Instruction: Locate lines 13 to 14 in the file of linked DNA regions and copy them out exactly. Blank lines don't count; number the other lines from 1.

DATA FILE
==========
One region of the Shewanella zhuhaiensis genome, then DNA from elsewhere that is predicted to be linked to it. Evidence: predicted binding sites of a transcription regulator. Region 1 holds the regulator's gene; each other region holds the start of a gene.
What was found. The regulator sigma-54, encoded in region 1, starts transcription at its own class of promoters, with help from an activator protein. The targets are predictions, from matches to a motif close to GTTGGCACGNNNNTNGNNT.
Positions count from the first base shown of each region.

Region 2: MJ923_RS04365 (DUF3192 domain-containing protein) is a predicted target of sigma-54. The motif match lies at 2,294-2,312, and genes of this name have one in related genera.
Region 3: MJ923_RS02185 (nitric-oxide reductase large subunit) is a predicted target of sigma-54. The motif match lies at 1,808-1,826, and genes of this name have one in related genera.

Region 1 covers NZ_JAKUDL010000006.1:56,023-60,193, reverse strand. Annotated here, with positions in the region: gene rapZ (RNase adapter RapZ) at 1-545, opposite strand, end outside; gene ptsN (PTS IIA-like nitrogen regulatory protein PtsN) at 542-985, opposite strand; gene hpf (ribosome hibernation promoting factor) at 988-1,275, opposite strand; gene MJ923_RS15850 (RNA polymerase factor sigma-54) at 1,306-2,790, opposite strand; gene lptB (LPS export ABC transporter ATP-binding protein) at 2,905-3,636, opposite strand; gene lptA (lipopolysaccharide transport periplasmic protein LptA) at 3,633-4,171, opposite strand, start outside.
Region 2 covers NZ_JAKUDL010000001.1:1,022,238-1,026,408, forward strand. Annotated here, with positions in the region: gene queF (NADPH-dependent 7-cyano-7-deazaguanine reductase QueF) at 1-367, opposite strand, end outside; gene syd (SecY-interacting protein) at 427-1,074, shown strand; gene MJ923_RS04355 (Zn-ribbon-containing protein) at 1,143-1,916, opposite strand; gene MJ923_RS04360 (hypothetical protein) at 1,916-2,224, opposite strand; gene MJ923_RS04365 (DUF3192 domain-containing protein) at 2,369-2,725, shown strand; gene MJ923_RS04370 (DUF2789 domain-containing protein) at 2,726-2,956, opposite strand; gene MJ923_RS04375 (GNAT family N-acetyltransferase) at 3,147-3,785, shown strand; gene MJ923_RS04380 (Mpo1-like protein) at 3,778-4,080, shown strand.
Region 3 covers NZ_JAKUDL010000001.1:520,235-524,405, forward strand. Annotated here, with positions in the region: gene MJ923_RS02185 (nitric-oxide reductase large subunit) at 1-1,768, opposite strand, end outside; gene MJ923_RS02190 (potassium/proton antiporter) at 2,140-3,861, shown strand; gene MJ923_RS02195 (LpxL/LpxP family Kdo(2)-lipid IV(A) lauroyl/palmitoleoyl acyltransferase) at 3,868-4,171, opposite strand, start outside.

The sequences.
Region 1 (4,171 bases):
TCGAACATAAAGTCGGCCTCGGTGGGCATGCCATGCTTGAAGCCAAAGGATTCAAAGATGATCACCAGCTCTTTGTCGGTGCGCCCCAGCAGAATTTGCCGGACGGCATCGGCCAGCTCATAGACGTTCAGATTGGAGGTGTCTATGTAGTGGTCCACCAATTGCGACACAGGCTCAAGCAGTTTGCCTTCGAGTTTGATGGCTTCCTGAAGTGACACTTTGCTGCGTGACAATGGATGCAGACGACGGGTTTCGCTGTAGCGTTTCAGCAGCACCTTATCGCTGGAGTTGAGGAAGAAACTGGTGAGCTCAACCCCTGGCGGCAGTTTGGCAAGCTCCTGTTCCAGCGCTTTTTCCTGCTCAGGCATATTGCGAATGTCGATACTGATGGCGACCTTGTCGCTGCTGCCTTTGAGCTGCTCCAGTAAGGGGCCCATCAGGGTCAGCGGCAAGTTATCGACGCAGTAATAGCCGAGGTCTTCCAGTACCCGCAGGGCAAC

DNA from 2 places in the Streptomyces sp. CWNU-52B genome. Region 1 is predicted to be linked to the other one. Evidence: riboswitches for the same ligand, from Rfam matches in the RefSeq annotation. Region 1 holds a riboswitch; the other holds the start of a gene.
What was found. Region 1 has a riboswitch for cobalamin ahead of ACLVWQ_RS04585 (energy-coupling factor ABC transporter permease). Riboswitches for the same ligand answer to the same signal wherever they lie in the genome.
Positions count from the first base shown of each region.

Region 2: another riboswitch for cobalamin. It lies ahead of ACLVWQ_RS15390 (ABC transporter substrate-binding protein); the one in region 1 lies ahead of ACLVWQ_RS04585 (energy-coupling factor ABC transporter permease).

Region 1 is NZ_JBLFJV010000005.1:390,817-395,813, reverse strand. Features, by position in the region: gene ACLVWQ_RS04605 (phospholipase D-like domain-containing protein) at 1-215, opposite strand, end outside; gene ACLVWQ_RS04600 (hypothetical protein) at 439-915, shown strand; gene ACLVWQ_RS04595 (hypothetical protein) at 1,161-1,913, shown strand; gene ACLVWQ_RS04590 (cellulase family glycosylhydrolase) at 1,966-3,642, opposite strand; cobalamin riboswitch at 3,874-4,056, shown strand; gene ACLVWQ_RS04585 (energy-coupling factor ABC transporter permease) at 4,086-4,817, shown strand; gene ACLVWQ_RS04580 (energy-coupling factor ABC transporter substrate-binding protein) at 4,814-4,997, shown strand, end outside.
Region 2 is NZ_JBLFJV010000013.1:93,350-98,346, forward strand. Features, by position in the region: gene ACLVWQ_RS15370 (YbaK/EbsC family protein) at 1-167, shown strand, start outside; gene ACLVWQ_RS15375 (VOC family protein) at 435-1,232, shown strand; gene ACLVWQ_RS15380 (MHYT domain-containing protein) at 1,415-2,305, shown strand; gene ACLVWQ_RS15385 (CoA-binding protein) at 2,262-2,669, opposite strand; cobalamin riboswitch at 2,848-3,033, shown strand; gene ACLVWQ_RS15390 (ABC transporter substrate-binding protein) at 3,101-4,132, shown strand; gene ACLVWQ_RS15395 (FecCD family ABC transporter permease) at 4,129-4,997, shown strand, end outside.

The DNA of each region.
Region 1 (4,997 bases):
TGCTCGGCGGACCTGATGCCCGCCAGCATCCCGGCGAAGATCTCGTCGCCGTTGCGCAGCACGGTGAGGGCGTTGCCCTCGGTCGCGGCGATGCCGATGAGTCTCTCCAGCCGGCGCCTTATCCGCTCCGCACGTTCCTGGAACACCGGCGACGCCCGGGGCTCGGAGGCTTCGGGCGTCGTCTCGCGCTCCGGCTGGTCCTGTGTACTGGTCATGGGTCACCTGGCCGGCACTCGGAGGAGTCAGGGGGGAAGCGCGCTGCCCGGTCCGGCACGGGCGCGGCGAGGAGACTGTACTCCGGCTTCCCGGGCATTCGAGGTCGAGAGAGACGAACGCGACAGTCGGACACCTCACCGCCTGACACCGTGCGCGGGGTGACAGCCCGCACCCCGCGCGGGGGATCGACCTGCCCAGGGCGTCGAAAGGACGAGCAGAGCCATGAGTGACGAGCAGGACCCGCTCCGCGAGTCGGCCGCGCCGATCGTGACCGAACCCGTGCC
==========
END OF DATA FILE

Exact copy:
What was found. Region 1 has a riboswitch for cobalamin ahead of ACLVWQ_RS04585 (energy-coupling factor ABC transporter permease). Riboswitches for the same ligand answer to the same signal wherever they lie in the genome.
Positions count from the first base shown of each region.